Table 5 Association of previously reported COPD associated cg02181506 and cg2462102

Sensitivity analyses in the SAPALDIA cohort

In the absence of consistent CpG and lung function associations, we restricted sensitivity analyses to the FEV1/FVC association between the CpG withstanding multiple testing (cg08257009) and the two CpGs (cg02181506 and cg24621042) previously associated with COPD [9] (Table 6, Additional file 1: Tables ES8-S9). Sensitivity analyses did not reveal a more consistent pattern of associations between methylation at these three sites and lung function.

Table 6 Sensitivity Analyses of Association between FEV1/FVC and Methylation at cg02181506, cg2462102, and cg08257009, SAPALDIA Cohort


This is the first study to investigate the association of DNAm in the SERPINA gene cluster with lung function and its longitudinal change in ever-smoking adults from three European population-based adult cohort studies and in tobacco-smoke exposed children and adolescents from England. We observed methylation at cg08257009 not annotated to a gene in the SERPINA gene cluster, located 32 kb downstream of the SERPINA1 gene to be significantly associated with FEV1/FVC at the Bonferroni-corrected level. No methylation signals in the SERPINA1 gene showed associations with lung function level or change over time after correcting for multiple testing.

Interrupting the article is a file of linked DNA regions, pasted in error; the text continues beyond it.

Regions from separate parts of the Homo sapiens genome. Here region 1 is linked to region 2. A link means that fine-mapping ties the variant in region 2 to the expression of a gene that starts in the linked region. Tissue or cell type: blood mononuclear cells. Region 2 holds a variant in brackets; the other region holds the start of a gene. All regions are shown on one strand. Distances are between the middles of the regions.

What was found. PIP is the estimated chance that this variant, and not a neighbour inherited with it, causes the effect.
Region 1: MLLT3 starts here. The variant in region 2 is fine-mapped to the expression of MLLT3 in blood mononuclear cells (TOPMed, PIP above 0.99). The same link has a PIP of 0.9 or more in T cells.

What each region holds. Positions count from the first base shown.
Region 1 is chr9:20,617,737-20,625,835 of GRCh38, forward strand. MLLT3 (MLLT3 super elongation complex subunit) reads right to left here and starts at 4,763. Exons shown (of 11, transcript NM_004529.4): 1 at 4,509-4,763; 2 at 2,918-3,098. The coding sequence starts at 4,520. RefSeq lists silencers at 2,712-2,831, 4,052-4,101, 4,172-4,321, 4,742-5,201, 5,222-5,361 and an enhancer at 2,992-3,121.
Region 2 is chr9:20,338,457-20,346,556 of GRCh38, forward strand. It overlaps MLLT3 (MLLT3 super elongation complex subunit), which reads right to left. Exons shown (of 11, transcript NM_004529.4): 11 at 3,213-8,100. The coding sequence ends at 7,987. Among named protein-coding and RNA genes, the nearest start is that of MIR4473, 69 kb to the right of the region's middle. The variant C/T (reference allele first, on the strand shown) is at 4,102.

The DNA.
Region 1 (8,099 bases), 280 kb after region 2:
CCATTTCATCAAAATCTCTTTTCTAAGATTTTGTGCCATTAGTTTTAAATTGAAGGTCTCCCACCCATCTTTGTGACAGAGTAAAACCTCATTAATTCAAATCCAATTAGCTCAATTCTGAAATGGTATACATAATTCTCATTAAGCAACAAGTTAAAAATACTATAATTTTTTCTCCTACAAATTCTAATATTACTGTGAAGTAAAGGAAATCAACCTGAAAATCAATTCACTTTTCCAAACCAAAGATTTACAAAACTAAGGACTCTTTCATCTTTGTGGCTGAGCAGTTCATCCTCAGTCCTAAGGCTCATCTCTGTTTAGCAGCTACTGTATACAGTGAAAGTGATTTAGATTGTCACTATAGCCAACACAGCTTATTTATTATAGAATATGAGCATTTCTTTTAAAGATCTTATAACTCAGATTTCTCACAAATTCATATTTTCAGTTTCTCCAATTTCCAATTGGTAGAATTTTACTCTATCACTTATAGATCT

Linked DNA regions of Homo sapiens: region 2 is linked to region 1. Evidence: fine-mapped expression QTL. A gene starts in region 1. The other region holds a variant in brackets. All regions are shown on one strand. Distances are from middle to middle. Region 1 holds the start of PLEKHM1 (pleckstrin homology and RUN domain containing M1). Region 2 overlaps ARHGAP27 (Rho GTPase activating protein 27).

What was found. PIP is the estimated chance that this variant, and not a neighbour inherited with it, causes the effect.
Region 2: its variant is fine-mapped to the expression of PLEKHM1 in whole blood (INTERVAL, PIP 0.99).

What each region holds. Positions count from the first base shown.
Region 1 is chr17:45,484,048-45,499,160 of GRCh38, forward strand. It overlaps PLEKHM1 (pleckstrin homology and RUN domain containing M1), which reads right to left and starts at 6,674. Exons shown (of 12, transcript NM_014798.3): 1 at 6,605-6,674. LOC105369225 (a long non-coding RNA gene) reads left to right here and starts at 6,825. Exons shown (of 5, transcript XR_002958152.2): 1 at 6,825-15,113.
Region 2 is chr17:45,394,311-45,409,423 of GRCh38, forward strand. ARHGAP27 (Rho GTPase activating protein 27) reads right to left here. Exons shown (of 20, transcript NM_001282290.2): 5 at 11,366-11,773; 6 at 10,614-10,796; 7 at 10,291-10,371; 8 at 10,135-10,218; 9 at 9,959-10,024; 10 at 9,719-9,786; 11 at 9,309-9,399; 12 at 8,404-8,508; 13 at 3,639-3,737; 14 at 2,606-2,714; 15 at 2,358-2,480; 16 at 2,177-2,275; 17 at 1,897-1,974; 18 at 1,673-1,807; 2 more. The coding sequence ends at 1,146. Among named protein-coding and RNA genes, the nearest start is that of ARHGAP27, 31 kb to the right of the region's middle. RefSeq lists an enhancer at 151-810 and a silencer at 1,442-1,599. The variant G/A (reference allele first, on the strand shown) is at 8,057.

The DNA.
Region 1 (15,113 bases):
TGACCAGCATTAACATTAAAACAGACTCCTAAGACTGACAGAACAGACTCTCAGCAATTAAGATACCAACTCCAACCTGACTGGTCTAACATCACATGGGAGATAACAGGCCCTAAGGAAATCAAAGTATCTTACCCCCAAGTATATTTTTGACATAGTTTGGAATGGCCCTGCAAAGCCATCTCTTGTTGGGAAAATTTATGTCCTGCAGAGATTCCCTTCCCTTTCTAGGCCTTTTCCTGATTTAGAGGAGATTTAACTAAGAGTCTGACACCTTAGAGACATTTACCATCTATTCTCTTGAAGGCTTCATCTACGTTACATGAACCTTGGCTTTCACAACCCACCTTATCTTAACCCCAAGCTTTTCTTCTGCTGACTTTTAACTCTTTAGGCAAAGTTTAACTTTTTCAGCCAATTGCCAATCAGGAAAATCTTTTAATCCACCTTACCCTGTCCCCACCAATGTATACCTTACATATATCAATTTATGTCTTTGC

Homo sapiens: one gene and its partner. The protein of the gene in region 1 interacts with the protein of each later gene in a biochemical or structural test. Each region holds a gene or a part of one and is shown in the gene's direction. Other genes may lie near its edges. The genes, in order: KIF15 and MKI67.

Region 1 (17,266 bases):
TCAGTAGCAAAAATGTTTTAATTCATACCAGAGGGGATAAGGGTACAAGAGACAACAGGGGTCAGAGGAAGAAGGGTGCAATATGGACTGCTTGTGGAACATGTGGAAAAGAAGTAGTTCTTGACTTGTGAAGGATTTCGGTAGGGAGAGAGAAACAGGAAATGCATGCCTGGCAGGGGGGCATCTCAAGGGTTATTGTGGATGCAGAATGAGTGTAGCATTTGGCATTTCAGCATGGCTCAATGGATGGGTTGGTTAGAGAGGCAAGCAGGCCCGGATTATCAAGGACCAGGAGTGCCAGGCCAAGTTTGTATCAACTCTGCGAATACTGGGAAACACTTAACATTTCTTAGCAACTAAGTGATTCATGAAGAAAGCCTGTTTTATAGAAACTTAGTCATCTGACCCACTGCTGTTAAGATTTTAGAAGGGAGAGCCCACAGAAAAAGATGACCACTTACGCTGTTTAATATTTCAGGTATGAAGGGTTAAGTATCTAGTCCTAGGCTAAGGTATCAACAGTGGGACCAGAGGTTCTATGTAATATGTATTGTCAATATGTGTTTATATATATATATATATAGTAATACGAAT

Few studies have reported associations between DNAm and lung function or COPD. Our results obtained in general population samples contradict the previous finding of hypomethylation at two CpG sites in SERPINA1 and COPD risk in two family-based studies. The first of these studies was restricted to smokers and the second consisted of participants with and without a history of smoking [9]. The functional relevance of the two CpG sites remains unclear, given that the associations of hypomethylation with COPD risk and circulating AAT are inconsistent in direction. Consistent with the inverse association observed with AAT in the blood, hypomethylation of the AAT gene has been associated with increased gene expression in rat models [26].